American Night – ★★ 1/2

American Night – ★★ 1/2

American Night falls foul of trying to be far too ambitious. Structuring the story in a non-linear manner isn’t hampers all momentum, and despite all the style and stellar cast, nothing can save it from the writing.

Instead, American Night is about Michael Rubino (Emile Hirsch), the new head of the New York Mafia, who was robbed of his childhood by his father. He has a yearning to be an artist, something his advisors try to veer him away from not to appear weak. After his new purchase, Warhol’s ‘Marilyn’ is stolen, he hires ex-criminal and once art phenomenon-now art dealer John Kaplan (Jonathan Rhys Meyers), his ex-stunt performer brother (Jeremy Piven) and art restorer Sarah (Paz Vega) to get him his painting back, leading them all down a violent path.

That sounds far more appealing and brings us to the root issue of American Night. It doesn’t know what it wants to be, getting so wrapped up in what it thinks it should be that it forgets that it should just keep things so much simpler, by doing so, it would work on so many more levels, and although it has that stilted writing, there would be something there. This is a film that tries to flood itself with so many ideas and small plot lines that it loses what was working for it. By toning all of this guff down and placing it back into a linear structure, you would really have a film that actually grips you.

When the film stops trying to over stylise itself and become an actual film about the power within the art world and the mob, it is interesting. Yet we will have moments when Hirsch’s Rubino is releasing his anger with his art and his father by shouting a gun into a fresh piece. Then suddenly, that moment is trashed when the camera does a dramatic hero style shot around him before having a crashing wall of text stating where we are. Why was that included? What are we gaining from all of this and the weird transitions?

Again, though it raises the main issue of how much more sense American Night would be if it were in chronological order, we would witness John’s spiral and how much Michael wanted to be his own man without the mafia before being dragged into it a lost situation. Instead, we are going back and forth with all of these characters history with next to none of it making a lick of sense. We lose a lot of the power in certain moments as we either already know the ramifications or are brought up repeatedly to remind us. Moving a film to a shuffled structure should only be done so if it enhances the overall film. Here it actively detracts from it.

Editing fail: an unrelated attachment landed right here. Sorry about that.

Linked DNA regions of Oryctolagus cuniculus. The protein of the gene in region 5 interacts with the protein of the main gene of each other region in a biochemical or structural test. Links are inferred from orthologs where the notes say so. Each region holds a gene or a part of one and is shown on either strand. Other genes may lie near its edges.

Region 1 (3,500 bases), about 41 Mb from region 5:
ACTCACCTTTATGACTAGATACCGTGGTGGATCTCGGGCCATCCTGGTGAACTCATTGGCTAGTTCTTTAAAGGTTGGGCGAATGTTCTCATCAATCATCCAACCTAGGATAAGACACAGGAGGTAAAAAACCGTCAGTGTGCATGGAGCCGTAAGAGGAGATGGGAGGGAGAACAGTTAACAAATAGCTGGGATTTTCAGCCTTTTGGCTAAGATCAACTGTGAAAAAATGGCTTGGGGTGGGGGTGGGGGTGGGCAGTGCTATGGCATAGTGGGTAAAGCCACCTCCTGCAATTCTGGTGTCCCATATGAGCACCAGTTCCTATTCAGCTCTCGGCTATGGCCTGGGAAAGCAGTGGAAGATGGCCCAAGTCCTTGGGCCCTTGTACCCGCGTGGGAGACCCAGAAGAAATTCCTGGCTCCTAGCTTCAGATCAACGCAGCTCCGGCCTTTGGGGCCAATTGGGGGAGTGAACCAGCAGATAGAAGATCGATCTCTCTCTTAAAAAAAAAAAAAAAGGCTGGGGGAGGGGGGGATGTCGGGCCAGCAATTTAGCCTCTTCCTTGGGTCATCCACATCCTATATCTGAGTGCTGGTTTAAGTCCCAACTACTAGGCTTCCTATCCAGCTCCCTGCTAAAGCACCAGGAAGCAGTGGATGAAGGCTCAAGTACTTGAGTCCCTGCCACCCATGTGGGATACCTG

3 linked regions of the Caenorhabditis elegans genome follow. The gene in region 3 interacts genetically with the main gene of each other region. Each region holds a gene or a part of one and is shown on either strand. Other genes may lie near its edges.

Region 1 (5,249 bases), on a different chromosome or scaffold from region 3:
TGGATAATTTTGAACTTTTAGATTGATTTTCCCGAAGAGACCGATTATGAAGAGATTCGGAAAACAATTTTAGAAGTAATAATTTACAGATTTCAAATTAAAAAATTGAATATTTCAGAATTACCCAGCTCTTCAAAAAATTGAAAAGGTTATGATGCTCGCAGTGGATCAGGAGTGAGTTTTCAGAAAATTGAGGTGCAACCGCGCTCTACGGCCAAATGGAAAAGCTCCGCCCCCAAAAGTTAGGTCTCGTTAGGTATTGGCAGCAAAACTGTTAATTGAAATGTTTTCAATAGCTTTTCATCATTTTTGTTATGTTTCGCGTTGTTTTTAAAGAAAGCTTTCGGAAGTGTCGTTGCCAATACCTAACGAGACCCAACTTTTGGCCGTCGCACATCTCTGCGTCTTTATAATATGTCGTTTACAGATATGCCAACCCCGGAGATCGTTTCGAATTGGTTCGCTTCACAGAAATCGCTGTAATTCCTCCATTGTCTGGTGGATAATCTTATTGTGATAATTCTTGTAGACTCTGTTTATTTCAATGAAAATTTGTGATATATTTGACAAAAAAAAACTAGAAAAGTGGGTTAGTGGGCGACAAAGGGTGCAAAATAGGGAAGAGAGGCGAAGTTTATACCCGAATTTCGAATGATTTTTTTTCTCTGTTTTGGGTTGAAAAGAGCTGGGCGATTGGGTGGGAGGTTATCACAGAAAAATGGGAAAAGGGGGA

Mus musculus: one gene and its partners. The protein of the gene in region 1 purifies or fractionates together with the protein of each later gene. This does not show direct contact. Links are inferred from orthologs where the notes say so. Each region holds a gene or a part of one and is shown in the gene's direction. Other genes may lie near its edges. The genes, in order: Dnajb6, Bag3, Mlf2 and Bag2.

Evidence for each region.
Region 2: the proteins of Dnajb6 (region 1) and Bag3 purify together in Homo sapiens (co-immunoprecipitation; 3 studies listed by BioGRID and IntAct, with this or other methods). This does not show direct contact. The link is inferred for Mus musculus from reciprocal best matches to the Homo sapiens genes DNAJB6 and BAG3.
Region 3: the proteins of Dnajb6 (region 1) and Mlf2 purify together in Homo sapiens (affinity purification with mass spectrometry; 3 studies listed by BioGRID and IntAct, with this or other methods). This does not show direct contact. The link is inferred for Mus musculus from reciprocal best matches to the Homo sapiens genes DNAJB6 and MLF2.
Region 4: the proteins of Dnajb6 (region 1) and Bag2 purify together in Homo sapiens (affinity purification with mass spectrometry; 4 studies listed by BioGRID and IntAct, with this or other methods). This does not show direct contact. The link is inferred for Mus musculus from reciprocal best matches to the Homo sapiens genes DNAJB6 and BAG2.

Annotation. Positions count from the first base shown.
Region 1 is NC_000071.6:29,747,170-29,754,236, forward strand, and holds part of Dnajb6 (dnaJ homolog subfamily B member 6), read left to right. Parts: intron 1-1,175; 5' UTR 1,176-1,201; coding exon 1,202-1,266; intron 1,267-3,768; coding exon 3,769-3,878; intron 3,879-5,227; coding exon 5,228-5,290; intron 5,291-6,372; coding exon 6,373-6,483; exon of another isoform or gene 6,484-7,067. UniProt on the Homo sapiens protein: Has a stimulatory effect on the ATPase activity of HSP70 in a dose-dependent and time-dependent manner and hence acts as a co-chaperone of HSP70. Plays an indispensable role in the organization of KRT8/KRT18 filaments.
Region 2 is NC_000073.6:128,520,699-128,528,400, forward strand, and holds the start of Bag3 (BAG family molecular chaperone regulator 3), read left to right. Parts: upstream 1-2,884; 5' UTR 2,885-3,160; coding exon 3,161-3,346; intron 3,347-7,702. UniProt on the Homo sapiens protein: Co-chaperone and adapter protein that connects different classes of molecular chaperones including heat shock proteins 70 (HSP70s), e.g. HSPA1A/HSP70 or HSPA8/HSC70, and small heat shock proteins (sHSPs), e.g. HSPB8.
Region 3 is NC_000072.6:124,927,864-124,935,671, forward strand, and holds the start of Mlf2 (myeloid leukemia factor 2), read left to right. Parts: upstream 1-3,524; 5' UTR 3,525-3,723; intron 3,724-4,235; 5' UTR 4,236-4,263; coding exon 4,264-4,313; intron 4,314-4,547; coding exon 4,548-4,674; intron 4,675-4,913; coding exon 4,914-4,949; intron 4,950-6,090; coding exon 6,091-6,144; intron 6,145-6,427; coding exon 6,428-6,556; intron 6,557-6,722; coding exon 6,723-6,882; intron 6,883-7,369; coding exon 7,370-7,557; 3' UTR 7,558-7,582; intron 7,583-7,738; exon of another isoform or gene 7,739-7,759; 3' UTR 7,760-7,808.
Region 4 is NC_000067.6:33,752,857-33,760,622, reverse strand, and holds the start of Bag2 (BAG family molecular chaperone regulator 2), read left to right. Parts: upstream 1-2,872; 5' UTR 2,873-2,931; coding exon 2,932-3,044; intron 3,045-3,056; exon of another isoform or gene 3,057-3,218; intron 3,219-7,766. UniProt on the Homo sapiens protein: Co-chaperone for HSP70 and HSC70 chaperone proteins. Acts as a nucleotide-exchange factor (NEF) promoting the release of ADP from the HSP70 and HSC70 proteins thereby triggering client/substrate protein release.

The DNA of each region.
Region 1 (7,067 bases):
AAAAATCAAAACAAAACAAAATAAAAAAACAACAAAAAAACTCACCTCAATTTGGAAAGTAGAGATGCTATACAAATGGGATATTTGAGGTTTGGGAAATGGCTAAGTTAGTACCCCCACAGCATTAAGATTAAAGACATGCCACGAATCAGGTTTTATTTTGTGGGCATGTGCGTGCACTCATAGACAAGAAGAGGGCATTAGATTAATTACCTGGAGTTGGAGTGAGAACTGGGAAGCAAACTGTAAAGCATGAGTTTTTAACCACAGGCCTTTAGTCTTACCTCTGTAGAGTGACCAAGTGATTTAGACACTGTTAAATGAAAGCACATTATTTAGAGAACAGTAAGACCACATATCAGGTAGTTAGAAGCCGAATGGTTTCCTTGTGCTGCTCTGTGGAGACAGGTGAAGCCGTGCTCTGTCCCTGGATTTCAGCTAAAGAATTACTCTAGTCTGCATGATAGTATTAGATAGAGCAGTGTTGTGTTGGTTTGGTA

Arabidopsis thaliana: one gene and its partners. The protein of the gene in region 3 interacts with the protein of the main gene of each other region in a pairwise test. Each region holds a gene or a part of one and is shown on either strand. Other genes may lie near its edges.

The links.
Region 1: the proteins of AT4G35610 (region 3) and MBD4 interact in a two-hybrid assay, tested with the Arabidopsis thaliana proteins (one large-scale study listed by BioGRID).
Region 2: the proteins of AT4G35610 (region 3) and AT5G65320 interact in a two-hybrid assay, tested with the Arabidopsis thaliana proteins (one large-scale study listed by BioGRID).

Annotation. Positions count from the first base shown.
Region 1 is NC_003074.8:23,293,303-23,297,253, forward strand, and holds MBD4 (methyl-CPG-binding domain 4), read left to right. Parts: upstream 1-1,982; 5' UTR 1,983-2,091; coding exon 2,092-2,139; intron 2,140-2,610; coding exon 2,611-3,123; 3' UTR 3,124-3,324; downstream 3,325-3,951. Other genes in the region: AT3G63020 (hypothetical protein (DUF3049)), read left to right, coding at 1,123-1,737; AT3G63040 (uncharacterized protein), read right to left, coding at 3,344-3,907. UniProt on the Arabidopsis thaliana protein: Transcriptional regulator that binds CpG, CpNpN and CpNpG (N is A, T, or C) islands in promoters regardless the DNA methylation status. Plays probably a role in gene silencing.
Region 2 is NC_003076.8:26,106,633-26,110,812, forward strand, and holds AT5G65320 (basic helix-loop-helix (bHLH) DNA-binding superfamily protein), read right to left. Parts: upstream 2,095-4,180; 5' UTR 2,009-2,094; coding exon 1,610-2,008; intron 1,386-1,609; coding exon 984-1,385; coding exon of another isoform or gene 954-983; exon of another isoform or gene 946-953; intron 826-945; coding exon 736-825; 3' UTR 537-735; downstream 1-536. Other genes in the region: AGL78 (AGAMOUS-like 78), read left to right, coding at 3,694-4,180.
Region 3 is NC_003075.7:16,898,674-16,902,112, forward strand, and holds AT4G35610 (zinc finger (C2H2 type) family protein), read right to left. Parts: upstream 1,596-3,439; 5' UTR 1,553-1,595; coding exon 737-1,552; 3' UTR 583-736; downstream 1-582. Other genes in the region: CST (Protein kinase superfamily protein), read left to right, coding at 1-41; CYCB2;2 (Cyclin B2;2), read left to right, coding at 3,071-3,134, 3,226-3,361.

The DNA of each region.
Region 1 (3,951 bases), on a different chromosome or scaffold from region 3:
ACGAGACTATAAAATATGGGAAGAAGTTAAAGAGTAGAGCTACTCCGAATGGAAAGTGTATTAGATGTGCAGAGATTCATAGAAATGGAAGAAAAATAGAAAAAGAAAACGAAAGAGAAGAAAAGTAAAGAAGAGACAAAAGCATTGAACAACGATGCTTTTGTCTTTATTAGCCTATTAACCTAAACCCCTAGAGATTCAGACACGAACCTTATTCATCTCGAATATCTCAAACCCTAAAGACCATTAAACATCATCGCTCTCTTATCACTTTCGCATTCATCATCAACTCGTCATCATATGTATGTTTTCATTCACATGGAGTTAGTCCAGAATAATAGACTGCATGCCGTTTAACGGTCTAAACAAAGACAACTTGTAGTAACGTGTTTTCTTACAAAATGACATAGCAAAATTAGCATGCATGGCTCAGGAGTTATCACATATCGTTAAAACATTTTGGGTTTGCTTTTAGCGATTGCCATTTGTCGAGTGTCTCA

Some character inclusions range from pointless to baffling, there is a large change that Michael Madsen did not know what was being filmed in his scenes, and the less said about anything that Jeremy Piven “brings” to the film, the better. Expanding the story so wide and thinking that it needs to have all of these characters dilutes what worked so well, which was the two leads story. When that is front and centre and given time to breathe, it works far better than you would expect. When we follow the courier or Piven’s Vincent, it becomes a needless headache that the film doesn’t need.

By the way, the courier may as well be the comedy relief throughout and then suddenly, like Vincent, he becomes a top-level assassin because the final act needs that action moment? However, the less said about that nonsense of a final act, the better. It has the ending that this version of the film honestly deserves. Unfortunately, incomprehensible and drawn out, it lacks the punch that it needed to work.

American Night is so hampered by the script that it continually loses momentum, making it hard to recover fully. Despite it looking fantastic with the mood set well and the stellar performances from Rhys Meyer, Hirsch, and Vega. You are left genuinely pondering what could have been. It is such a shame that for all of the style within the movie, it lacked the substance to carry the audience through its near 2-hour runtime.

Director Alessio Della Valle should have a bright future as a filmmaker, but by trying to go so ambitious right out of the gate, he has bitten off more than he can chew in his first feature.

American Night is available now on digital.

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